Friday, November 20, 2009
Return Of The Pumpkin Part 2...The Rise Of Mooli!
When cooking, I always get a kick out of using vegetables that we here in the States seem to envision as mere garnishes, oddballs or "what the heck do you do with those things??" Every time I go to the Farmers Market or our local Sonoma Market, I breeze past the carrots and green beans and go hunting for something unusual. A different flavor that will pop on the plate and elevate a vegetable side to something special.
I'd been meaning to cook with Daikon radish otherwise known as Mooli for a long time. it's sort of like people who say they're going to read War And Peace this summer, they never seem to get around to it. Well, I finally got around to Daikon and I'm glad I did.
Don't get me wrong here, it's not like I've never eaten Daikon radish. I have. It's just that like I've done with most radishes, I've only eaten them raw..not cooked.
I've been discovering the pleasures of cooked radishes lately and they are a revelation!
The Daikon opportunity arose mainly because after cutting up my little Sugar Pie pumpkin and making a lunch of it, I had plenty left over and was looking for something to mix with it. The perfect opportunity to try a Daikon.
I'd had a recipe for a long time; it had been in one of the first Indian cookbooks I'd ever had, Yamuna Devis' Lord Krishnas' Cuisine.
Mooli are crisp and spicy and make a great contrast with the sweet flavor of pumpkin. When you look for them in the market they're pretty big. I used about 1/4 of a large Mooli for this dish. I took my mooli peeled it and sliced it in rounds which I then halved, I mixed it with about 1/2 pound of pumpkin and wound up with a dish that serves about 6 as a side.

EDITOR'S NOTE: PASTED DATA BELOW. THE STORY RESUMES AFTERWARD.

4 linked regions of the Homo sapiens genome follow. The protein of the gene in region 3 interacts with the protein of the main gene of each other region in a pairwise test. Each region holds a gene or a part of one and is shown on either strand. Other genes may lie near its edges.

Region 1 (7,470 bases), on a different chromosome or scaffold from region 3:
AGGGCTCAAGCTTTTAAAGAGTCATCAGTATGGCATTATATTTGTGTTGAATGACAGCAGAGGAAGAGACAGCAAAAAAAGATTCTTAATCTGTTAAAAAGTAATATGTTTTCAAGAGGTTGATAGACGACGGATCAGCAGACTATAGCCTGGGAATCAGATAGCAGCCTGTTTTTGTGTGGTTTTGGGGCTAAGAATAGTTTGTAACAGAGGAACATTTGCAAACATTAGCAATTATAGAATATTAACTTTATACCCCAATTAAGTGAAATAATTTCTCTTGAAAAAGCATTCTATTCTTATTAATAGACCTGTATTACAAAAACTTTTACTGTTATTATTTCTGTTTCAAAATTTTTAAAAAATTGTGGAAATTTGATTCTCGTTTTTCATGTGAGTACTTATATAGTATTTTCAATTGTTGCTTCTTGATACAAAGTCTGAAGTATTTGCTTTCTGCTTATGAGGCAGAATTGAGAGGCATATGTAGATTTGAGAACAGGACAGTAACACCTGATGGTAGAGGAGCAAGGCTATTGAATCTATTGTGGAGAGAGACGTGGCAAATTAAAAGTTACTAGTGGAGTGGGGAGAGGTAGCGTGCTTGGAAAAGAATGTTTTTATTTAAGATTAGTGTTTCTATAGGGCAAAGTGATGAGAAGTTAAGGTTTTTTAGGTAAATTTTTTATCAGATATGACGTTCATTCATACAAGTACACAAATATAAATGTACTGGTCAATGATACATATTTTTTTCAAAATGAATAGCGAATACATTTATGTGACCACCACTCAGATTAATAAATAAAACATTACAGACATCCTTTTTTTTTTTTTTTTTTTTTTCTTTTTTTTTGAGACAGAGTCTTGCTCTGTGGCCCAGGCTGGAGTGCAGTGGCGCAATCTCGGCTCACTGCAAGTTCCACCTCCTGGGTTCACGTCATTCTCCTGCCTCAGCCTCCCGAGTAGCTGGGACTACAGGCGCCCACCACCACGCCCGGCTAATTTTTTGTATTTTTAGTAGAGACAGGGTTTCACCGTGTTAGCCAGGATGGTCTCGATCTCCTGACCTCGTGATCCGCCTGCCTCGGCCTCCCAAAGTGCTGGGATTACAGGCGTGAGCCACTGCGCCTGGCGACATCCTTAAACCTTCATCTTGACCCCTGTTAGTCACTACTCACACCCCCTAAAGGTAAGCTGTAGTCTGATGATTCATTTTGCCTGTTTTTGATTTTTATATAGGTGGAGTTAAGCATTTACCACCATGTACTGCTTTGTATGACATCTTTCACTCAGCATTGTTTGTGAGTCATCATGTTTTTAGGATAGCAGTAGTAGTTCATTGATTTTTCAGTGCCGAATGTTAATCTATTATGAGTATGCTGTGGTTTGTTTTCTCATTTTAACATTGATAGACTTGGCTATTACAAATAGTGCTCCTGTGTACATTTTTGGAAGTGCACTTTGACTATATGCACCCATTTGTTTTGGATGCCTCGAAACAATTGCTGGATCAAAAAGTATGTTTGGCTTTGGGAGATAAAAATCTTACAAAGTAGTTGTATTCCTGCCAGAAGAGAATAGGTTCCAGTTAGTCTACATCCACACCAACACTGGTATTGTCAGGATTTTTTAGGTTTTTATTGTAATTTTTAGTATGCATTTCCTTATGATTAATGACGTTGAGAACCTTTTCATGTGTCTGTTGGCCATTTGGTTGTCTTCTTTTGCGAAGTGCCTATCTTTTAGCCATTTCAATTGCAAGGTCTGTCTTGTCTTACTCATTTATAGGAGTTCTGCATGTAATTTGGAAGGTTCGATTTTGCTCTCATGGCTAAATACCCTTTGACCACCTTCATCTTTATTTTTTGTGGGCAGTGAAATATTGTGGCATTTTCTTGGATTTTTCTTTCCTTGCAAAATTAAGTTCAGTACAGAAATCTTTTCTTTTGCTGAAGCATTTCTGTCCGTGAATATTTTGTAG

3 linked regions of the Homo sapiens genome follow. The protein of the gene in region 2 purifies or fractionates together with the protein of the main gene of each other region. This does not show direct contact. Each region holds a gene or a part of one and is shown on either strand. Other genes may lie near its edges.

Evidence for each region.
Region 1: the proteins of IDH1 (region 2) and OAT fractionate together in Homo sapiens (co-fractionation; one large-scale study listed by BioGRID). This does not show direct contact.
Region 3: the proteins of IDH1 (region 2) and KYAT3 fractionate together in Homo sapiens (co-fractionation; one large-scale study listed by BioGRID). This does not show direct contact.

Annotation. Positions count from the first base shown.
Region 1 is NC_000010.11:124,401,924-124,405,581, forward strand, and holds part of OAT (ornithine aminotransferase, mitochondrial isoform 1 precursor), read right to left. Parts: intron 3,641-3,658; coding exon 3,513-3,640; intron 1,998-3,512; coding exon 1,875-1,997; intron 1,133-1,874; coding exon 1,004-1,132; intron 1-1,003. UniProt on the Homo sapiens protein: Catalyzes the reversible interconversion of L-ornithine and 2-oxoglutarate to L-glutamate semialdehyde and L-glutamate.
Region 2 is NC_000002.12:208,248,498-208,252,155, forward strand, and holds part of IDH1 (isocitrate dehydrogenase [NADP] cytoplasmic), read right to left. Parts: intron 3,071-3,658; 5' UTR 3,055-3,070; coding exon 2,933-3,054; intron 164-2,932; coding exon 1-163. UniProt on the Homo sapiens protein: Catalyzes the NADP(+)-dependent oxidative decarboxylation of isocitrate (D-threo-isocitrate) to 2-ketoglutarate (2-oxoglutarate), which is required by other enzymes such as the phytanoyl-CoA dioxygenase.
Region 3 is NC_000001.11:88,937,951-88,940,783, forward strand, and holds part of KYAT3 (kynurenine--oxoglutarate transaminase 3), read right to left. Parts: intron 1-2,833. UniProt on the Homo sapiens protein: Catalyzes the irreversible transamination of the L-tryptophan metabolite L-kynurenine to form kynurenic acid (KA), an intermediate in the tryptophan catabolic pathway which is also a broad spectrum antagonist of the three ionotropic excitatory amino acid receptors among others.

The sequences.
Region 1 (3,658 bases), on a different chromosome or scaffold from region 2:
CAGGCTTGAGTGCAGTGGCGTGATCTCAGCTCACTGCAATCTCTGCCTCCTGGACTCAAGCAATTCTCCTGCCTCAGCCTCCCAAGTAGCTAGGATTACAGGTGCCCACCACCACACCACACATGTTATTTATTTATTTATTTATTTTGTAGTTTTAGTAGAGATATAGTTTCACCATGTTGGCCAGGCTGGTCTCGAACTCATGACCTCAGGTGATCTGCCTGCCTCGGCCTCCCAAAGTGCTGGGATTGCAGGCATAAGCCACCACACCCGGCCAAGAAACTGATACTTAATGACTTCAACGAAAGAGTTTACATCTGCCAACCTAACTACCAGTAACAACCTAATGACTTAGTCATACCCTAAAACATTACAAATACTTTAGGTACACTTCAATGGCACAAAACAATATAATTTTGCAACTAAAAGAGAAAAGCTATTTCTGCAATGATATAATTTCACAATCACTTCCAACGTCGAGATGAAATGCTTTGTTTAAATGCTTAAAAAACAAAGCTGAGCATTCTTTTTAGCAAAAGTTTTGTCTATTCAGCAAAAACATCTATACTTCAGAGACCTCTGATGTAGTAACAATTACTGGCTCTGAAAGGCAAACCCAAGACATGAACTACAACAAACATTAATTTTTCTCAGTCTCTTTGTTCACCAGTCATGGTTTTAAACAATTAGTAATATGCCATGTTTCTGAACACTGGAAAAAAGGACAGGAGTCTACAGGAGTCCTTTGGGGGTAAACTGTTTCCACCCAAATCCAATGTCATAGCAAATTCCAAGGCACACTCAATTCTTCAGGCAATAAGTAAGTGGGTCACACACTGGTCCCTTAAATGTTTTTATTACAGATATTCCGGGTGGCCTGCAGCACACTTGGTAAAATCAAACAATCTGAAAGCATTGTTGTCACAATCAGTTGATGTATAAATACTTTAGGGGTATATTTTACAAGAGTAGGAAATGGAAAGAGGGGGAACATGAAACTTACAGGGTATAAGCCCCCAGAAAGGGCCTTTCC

Here's what to do with your Mooli.
In a deep skillet or Karhai :
1.) Heat about 2 Tbs of vegetable oil.
When it's hot toss in:
2.) 1 tsp of finely minced ginger
3.) 1 tsp of cumin seed
4.) 1/2 tsp of mustard seed
5.) 1/2 tsp of fenugreek seed
Stir it till the fenugreek seeds darken then toss in
6.) 8 curry leaves, fresh or frozen and then
7.) Add you sliced and halved daikon radish pieces. Stir fry them until they start to brown a bit.
Add in your pumpkin.
Stir it up and then...
8.) Toss in 1/2 cup of peas, fresh or fronzen
9.) 1/4 tsp of Kashmiri chili ...or 1/8 tsp of cayenne pepper, 1/8 tsp of paprika
10.) 1 tsp of turmeric
11.) 2 tsp of ground coriander and finally...
12.) 1/4 cup of water
Cover your pot and lower the heat cook till your pumpkin is done about 20 to 30 minutes.
When your Mooli has been subdued and the pumpkin is nice and tender sprinkle
13.) 3 Tbs of chopped fresh cilantro over it all and stir in
14.) 1/2 teaspoon of amchoor powder ( which is dried green mango powder) ..or if you don't have that 2 Tbs of lemon juice.
15.) 1 tsp of salt
What you will have is a great dish of fork-tender pumpkin nestled against spicy Daikon radish. This dish can be made with traditional red radishes also, and I'll soon be adding another hot (as in cooked) radish side dish.
It's truly amazing how one mans' garnish is another mans' side dish, but that's the miracle of experimenting. So never pass by an unusual vegetable. And you also might want to dip into War And Peace one of these days. You won't regret it.